Concluding the run, I returned to my car in the Marble Works, finishing a slightly more than 6 mile run, where I basically didn’t do anything other than run around in circles. Although the altitude gain between the Marble Works and the summit is “only” about 500 ft, with all the ups and downs, I estimate I climbed and descended close to 1200 ft in the course of this run, making for a rather substantial hill climb run, without having to leave the village. If you are a newcomer to running on the local trails, and want something a little more challenging, give this hill a try. If you are an experienced runner, see if you can explore the trails more thoroughly, to see if you can find any of the sights mentioned here that you are not familiar with. There are quite a few more trails, that I never even got to on this run, so perhaps in a year or two, I will include those to find some new Easter Eggs to share.

Google Earth of Chipman Hill Run

Google Earth of Chipman Hill Run

Altitude Profile

Altitude Profile

25 Km to Cherry Garcia

The Trapp Family Lodge in Stowe has long been among my favorite places to cross country ski – with lots of challenging climbs and breathtaking descents. It is also in a stunningly beautiful location – one can understand why Maria and the captain chose it as their home when they escaped to the US. I had often thought that it would be a great place for trail running as well, so when I learned of the Catamount Ultra a race with a 50 Km and 25 Km option, I immediately registered for the challenging, but hopefully not injurious shorter distance event. So, on a sunny Saturday that promised to get blisteringly hot before the day was though, I arrived at the starting line for what promised to be a fun event.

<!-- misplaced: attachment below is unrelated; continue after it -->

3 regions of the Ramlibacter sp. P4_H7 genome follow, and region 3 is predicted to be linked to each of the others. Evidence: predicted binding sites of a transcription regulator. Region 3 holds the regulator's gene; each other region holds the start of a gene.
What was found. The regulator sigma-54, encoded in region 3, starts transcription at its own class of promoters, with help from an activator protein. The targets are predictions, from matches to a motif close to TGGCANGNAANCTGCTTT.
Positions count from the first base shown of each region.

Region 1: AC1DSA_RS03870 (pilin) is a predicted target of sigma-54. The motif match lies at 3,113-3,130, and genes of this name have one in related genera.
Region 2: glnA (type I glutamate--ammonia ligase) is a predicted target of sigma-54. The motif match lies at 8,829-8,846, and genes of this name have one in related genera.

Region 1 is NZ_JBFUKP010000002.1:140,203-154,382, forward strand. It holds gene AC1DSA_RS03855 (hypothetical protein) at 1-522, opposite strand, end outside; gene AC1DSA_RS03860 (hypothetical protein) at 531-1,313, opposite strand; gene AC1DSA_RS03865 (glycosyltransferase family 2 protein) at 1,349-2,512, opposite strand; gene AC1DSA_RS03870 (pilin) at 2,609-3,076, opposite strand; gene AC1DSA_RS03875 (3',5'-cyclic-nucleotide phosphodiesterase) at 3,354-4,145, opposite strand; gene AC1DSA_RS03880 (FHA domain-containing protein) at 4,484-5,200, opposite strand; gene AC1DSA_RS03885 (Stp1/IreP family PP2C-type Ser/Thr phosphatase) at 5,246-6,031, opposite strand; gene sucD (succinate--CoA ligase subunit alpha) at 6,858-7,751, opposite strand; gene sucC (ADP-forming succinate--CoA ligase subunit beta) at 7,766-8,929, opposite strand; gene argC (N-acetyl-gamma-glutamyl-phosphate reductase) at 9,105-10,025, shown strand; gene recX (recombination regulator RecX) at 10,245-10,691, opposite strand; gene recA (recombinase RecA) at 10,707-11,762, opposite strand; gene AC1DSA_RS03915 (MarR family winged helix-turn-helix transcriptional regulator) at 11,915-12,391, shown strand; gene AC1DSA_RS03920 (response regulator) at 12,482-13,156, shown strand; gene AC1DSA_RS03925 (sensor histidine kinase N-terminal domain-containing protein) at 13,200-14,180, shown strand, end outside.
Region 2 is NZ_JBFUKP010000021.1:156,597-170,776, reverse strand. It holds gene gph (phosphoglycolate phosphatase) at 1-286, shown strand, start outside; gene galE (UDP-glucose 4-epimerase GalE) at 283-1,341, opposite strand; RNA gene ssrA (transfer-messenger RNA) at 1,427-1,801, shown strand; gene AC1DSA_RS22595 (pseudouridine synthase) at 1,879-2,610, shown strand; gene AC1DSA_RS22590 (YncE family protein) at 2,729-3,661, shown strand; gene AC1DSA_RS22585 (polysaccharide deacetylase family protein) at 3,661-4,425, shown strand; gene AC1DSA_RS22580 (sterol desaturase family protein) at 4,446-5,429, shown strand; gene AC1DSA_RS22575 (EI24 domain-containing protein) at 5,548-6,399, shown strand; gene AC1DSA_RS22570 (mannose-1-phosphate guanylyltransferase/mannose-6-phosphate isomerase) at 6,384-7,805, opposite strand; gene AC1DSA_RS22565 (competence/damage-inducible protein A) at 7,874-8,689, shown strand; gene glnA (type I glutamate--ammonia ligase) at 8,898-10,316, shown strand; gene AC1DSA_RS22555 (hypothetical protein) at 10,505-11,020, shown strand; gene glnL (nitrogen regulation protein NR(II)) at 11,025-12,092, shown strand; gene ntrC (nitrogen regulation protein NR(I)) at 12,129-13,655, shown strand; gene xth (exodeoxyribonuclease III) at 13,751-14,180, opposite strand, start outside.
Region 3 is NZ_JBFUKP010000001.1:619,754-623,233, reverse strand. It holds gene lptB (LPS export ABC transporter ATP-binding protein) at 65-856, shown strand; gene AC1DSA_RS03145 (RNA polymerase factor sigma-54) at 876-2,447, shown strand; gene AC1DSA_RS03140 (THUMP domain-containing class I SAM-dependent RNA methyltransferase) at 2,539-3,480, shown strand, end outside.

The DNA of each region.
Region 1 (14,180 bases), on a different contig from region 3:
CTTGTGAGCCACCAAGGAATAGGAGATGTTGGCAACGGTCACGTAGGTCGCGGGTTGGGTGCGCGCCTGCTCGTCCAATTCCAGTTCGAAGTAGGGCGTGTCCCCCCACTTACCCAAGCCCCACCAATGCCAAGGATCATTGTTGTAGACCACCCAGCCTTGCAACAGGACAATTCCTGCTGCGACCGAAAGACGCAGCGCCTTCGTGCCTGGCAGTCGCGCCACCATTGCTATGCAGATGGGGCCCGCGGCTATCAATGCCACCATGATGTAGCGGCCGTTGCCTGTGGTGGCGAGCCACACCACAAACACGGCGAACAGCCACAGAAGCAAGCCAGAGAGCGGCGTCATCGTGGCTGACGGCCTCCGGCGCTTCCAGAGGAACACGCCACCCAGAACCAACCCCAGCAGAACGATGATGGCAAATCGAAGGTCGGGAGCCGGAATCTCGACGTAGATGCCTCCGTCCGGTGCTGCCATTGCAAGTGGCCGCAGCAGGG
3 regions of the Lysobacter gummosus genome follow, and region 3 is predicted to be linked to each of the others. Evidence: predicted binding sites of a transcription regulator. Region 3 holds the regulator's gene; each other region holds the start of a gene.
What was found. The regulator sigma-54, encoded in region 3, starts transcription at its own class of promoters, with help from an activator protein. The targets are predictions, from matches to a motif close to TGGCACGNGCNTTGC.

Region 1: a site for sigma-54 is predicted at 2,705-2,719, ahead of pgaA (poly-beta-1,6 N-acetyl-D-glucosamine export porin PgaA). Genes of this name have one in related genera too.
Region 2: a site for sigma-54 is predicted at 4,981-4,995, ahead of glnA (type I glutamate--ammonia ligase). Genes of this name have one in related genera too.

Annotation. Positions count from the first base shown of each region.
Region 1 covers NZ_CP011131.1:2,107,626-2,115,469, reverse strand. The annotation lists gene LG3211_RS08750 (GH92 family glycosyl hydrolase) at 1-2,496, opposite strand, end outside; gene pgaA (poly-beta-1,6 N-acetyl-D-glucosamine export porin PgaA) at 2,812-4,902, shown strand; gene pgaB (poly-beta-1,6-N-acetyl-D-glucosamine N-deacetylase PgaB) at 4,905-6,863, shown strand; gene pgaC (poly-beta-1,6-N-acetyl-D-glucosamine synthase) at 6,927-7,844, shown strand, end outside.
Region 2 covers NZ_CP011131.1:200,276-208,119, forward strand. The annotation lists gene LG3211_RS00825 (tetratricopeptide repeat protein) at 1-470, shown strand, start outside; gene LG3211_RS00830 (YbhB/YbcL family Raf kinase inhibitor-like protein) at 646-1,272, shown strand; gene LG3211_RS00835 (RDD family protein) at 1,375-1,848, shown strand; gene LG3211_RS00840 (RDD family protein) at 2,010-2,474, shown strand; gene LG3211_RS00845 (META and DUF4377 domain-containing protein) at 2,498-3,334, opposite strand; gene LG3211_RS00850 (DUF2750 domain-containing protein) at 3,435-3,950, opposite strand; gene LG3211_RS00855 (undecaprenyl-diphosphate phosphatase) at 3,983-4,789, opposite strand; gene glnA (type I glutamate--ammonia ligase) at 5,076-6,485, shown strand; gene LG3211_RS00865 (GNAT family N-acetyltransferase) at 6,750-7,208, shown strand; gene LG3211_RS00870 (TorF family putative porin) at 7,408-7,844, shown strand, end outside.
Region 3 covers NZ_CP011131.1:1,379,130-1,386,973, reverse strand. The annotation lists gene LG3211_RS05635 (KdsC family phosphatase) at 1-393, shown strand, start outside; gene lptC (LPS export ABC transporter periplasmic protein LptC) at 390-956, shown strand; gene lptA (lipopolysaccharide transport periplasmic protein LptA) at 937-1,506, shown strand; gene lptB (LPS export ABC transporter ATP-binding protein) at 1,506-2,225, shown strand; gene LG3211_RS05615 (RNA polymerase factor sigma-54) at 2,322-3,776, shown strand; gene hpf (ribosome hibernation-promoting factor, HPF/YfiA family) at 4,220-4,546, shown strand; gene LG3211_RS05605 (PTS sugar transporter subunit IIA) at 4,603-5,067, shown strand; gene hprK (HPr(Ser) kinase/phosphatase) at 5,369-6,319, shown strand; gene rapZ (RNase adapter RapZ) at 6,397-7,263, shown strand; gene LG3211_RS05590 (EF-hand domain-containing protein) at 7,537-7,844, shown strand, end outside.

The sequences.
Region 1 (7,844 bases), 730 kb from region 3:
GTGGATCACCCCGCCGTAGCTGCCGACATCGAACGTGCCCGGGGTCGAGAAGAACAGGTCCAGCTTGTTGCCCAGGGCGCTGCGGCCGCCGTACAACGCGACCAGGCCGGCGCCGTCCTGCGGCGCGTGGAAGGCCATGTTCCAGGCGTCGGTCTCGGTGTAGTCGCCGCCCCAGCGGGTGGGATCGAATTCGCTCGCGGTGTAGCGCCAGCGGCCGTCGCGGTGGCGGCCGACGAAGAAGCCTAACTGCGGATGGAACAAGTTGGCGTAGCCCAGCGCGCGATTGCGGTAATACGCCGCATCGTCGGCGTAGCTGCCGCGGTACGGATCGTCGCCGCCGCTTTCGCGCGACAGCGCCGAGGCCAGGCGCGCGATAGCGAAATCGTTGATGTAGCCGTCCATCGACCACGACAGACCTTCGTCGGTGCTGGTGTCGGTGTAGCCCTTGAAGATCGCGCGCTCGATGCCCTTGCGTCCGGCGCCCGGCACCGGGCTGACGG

Morning Mountain Meadow Views

Morning Mountain Meadow Views

The starting line was set up right by the touring center building, and after getting my bib and race swag, I had some time to look around, and I was amazed at how the Trapp Lodge complex had grown over the years to become a rather extensive resort on the side of the mountains. It even has its own Von Trapp microbrewery now, which I knew I would be looking forward to at the end of the race. I was also amused by the oversized inflatable mammoth (perhaps a shark would have been better, since the race did indeed occur during the Discovery Channel’s “Shark Week”), clearly related to one of the race sponsors, and briefly considered means of tying it to the roof of my VW Beetle to take it home, but then came to my senses and left it for others to enjoy.

The mammoth inflatable mammoth

The mammoth inflatable mammoth

The participants in the longer, 50 Km race had apparently started their two lap trek at 7:00, and start time for those of us who had chosen to only take one time around the daunting looking course lined up at around 8:30 for our start. Looking around at those lining up, I thought to myself that this bunch did not look at all like the “B-team” – they were as ectomorphic a bunch of distance runners as one would expect at a race like this, which promised 2500 vertical feet of climb and descent over the 25 Km distance. In the moments before the race started, the opening guitar riff of “Sweet Child of Mine” started blasting over the PA system, which seemed a good omen, as it has always been one of my favorite “get psyched” songs.